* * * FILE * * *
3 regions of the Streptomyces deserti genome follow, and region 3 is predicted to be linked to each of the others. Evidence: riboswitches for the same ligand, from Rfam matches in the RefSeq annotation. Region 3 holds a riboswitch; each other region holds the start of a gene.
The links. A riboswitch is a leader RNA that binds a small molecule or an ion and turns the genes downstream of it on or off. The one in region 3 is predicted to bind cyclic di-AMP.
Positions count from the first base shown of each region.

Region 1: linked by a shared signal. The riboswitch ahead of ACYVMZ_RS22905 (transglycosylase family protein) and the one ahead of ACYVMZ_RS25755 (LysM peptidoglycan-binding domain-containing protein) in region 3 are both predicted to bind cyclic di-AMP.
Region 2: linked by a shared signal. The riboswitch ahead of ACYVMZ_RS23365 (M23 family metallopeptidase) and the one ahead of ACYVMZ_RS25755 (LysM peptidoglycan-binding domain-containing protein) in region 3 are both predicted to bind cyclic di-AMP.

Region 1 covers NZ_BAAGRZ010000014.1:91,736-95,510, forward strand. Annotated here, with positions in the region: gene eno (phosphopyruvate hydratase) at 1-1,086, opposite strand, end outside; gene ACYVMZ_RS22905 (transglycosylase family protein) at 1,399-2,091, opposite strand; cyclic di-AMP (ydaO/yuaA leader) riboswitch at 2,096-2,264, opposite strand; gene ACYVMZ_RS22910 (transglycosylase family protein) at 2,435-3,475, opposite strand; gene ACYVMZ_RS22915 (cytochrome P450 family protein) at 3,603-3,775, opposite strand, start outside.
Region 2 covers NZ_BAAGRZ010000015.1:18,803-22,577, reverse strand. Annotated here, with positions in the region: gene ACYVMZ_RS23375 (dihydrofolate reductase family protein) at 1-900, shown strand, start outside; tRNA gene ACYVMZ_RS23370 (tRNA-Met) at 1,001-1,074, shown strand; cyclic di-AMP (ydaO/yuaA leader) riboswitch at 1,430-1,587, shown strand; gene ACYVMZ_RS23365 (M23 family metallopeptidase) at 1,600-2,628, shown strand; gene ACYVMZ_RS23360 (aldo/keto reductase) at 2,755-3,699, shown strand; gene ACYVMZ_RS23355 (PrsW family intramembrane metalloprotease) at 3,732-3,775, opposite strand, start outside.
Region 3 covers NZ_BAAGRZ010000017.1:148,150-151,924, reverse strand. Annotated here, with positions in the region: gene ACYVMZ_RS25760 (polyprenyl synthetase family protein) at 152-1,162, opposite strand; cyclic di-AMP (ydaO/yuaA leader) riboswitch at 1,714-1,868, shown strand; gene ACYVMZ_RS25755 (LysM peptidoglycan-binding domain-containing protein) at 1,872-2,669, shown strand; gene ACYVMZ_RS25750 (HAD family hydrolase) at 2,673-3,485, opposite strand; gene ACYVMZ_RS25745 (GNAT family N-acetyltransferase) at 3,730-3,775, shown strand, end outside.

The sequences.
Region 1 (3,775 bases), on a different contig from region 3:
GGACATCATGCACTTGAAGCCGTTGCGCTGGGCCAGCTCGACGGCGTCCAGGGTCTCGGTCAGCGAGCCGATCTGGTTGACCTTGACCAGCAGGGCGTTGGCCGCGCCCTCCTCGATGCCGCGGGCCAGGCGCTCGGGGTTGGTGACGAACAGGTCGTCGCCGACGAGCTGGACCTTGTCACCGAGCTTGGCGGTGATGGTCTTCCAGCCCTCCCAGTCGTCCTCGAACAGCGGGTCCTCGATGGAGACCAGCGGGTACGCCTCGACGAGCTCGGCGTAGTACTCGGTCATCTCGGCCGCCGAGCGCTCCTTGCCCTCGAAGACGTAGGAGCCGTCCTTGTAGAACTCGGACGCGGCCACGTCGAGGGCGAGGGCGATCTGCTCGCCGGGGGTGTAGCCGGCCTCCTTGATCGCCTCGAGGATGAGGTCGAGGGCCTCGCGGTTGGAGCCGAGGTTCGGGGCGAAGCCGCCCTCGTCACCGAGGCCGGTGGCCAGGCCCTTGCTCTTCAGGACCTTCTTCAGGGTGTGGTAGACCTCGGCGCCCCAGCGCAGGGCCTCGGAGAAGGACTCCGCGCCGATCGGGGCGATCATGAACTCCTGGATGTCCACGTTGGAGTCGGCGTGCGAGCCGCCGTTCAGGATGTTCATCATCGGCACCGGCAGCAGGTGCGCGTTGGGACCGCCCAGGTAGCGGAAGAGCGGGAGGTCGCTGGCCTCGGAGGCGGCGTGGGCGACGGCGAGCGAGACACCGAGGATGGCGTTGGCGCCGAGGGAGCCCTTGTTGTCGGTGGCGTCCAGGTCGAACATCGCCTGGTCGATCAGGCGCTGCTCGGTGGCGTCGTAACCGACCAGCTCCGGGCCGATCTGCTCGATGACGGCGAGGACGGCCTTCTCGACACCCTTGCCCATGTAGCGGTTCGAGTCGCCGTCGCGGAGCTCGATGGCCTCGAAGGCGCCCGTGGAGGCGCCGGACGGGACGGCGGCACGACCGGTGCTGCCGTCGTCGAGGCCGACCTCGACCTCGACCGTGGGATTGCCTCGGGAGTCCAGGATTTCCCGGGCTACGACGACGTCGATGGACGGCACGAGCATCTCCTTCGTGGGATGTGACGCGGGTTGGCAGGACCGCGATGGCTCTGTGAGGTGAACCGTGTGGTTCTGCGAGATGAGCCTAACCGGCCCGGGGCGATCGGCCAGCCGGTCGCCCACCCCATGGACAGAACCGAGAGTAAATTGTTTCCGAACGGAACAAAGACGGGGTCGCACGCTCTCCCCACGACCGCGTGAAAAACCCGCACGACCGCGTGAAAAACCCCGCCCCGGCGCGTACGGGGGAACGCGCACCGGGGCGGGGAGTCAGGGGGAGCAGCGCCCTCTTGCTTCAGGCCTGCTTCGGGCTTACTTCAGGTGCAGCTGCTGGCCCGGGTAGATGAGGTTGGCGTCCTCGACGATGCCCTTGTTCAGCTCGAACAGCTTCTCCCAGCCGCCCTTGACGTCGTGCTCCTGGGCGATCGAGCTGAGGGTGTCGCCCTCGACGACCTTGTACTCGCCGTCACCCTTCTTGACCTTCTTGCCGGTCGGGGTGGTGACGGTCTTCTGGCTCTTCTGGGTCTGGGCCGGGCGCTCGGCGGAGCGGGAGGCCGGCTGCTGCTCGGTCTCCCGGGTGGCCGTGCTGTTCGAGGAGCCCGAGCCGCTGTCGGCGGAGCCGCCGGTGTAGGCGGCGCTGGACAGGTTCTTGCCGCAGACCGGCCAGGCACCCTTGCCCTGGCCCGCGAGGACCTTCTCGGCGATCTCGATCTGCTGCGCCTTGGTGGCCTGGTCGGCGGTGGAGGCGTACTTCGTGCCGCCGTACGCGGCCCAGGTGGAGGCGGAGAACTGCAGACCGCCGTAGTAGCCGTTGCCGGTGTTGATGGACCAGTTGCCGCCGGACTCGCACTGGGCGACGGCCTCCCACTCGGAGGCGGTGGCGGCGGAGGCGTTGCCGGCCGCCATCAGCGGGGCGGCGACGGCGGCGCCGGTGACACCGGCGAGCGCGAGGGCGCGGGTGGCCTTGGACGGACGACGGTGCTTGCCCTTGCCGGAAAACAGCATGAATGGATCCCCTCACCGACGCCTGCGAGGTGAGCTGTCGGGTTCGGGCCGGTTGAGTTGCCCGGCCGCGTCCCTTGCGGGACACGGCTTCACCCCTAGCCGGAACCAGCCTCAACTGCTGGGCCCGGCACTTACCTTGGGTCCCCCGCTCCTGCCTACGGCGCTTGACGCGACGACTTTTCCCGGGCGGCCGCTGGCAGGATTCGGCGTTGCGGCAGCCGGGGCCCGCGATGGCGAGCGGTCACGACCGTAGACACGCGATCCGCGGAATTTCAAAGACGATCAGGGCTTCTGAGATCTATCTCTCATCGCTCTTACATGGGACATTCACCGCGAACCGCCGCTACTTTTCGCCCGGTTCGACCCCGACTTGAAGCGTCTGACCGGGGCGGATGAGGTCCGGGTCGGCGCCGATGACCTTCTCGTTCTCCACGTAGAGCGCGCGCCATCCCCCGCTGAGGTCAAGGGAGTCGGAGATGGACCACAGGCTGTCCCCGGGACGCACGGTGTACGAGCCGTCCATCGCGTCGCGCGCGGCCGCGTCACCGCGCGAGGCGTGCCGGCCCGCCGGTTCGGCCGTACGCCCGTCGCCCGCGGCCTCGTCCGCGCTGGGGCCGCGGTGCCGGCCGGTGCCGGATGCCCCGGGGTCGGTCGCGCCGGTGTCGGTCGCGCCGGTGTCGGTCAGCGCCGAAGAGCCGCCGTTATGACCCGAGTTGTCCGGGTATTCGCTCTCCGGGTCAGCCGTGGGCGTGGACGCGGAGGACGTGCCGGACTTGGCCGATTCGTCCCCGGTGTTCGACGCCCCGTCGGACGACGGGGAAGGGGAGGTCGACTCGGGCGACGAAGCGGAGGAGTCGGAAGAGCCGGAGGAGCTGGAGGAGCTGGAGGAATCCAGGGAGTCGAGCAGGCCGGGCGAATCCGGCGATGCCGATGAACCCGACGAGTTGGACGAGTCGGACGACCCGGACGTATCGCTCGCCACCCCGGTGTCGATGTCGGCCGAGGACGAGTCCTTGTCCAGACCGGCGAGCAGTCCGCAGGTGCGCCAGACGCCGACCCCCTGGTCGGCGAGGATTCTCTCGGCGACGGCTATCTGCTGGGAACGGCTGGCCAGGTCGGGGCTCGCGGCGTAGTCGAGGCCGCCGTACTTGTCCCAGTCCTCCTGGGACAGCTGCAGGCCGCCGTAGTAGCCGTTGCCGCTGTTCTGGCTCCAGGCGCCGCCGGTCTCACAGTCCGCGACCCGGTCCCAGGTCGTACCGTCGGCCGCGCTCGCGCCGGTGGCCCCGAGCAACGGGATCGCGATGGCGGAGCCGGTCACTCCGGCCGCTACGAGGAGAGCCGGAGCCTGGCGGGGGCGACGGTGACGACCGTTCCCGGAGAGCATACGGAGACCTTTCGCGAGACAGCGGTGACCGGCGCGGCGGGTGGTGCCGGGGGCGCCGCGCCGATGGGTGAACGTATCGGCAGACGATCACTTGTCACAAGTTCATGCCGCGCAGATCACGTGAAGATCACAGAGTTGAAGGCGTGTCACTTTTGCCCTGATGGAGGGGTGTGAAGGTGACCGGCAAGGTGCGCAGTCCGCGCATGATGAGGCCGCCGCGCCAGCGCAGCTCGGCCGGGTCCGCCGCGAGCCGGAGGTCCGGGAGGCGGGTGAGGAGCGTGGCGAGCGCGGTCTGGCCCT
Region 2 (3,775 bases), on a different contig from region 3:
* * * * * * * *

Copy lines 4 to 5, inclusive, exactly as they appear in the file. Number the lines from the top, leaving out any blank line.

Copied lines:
Region 1: linked by a shared signal. The riboswitch ahead of ACYVMZ_RS22905 (transglycosylase family protein) and the one ahead of ACYVMZ_RS25755 (LysM peptidoglycan-binding domain-containing protein) in region 3 are both predicted to bind cyclic di-AMP.
Region 2: linked by a shared signal. The riboswitch ahead of ACYVMZ_RS23365 (M23 family metallopeptidase) and the one ahead of ACYVMZ_RS25755 (LysM peptidoglycan-binding domain-containing protein) in region 3 are both predicted to bind cyclic di-AMP.